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Florida’s written history may be a relatively short one, but that doesn’t mean that there haven’t been world class writers and books to come out of the Sunshine State. The books and poems produced in Florida usually touch on themes common to early settlement life, such as sprawling wilderness, majestic ecology and dangerous yet rewarding adventure. Themes of racial tension and political oppression are also common in Florida literature coming from the 19th and 20th centuries. Recent Florida writing focuses more on the corruption, greed, crime, sex and drugs, taking a darker, though often satirical, view of life in Florida. Here, Culture Trip has put together an introduction to Florida’s best writers, as we explore the impact that literature has had on our understanding of Florida as it has evolved from a wild frontier to a cultural melting pot and global symbol.
One of the very first examples of Florida literature is Travels, by William Bartram, which charts the wilderness of the 1780s in Florida and Georgia. The contemporary poet, Campbell McGrath, does a riff on Bartram in his phenomenal collection, Florida Poems. The book is about Bartram’s travels through Georgia and east Florida, where, after being commissioned to explore the Florida territories and collect specimens of unfamiliar plants, he encounters Seminole Indians along the St. Johns River and the Alachua Savanna. In many ways, Bartram sets an agenda for Florida literature that we are still responding to.
Next on our list is Nilo Cruz, author of the play Anna in the Tropics, which won the Pulitzer Prize for Drama in 2003. Set in Ybor City, a historic district of Tampa, Anna in the Tropics is another telling piece of literature that describes one of Florida’s earliest encounters with Cuban immigrants and the lucrative cigar industry. When Cuban immigrants brought the cigar-making industry to Florida in the 19th century, they carried with them another tradition; as the workers toiled away in the factory hand rolling each cigar, the lector (historically well-dressed and well-spoken), would read to them. It was the lector who informed, organized and entertained the workers until the 1930s, when the rollers and the readers were replaced by mechanization. In the play, the lector reads Anna Karenina, sparking the characters’ lives and relationships to spin out of control.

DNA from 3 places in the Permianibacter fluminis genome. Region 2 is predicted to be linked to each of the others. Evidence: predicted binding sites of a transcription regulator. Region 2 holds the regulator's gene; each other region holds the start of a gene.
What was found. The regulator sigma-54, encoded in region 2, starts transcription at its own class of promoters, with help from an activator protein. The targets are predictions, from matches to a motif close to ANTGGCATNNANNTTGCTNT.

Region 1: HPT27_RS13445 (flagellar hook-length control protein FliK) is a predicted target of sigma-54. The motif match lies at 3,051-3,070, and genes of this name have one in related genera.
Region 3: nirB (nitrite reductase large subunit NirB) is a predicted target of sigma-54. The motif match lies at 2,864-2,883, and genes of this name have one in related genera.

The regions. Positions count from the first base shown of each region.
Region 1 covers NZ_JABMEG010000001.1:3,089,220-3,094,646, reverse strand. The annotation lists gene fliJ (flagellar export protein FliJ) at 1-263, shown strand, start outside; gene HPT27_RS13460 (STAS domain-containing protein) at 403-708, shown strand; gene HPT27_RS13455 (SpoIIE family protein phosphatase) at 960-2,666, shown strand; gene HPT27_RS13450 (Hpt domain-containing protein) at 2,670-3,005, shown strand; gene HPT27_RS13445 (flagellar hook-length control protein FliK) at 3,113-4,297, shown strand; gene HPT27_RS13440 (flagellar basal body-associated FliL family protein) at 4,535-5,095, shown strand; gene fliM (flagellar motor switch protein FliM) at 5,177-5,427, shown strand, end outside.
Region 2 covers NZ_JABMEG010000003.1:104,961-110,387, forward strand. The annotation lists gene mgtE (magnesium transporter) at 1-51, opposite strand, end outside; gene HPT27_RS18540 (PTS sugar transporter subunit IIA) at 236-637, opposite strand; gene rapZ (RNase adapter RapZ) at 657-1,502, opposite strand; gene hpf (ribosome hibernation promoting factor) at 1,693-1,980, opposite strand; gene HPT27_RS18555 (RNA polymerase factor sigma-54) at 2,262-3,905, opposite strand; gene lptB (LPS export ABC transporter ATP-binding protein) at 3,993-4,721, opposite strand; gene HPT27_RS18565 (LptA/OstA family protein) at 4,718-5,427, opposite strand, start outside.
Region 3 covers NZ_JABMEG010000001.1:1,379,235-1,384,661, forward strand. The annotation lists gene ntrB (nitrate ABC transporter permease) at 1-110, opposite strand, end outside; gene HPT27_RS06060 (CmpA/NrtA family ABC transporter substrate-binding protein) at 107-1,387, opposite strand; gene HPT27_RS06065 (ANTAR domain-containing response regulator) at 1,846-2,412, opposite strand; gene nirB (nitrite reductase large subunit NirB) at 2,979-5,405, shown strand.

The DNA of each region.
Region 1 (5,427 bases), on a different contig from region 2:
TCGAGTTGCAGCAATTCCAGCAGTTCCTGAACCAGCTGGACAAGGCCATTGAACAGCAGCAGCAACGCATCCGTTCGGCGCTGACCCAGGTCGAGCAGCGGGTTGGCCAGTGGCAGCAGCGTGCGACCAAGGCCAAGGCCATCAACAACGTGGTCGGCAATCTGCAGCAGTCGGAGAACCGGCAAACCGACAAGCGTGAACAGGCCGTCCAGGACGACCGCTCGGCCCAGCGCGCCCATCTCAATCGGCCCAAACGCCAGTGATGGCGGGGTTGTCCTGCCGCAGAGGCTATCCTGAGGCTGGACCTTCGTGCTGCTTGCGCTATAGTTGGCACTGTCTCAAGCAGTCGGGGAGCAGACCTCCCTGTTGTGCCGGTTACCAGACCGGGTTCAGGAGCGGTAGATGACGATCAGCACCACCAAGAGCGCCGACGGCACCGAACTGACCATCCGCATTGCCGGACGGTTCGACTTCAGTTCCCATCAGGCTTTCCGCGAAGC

Marjorie Kinnan Rawlings has the honor of being our next profiled Floridian author. Her first attempts at writing a novel weren’t successful, but that didn’t put her off. Marjorie went to her editor Maxwell Perkins, who had previously worked with F. Scott Fitzgerald and Ernest Hemingway, and asked him for advice. He told her to write what she knew, meaning her own experiences in her personal life. This advice led Rawlings to write The Yearling, the best selling novel in America in 1938. Set in the backwoods of central Florida, The Yearling tells the story of young Jody Baxter’s coming of age. Some of the major themes in this book include hardship, interfamily conflict and man’s relationship with nature.
Did you think we’d forget Zora Neale Hurston’s Their Eyes Were Watching God? Not a chance! This novel, set in central and southern Florida in the early 20th century, is considered one of the most important works in both African-American literature and women’s literature. TIME included the novel in its 2005 list of the 100 best English-language novels published since 1923. This story is about Janie Crawford, a young fair-skinned woman, who is trying to figure out what her destiny has in store for her. Set in a time of extreme racial tension and animosity towards African Americans, this booked helped to shed light on many pressing political and racial issues of the time.
When you think of Florida writers, one of the most famous names that comes to mind is Ernest Hemingway. Although he wasn’t born in Florida, we associate his name with the Florida Keys; he and his wife Pauline made the Keys their home after a brief stint in Cuba, following the Great War. Two of his most highly acclaimed novels that he wrote during his stay in Key West were Death In The Afternoon and The Snows of Kilimenjaro. The famous Hemingway House is open to the public and has been maintained in its original state, complete with famous works of art and the peculiar 6-toed cats roaming the gardens and pool.
Carl Hiaasen is Florida personified. No man has his finger on the pulse of south Florida life like Hiaasen does. A graduate of the University of Florida and long-time writer for the Miami Herald, Hiaasen has written many satirical novels with quirky characters that are typical of south Florida. Some of his best works include Double Whammy, Stormy Weather, Bad Monkey, Skinny Dip and Star Island. Hiassen knows south Florida like the back of his hand, making his novels as authentic a collection of South Florida literature as you could ask for. Hiassen has also written nonfiction and children’s books, the most notable being Hoot, which was adapted into a movie in 2006.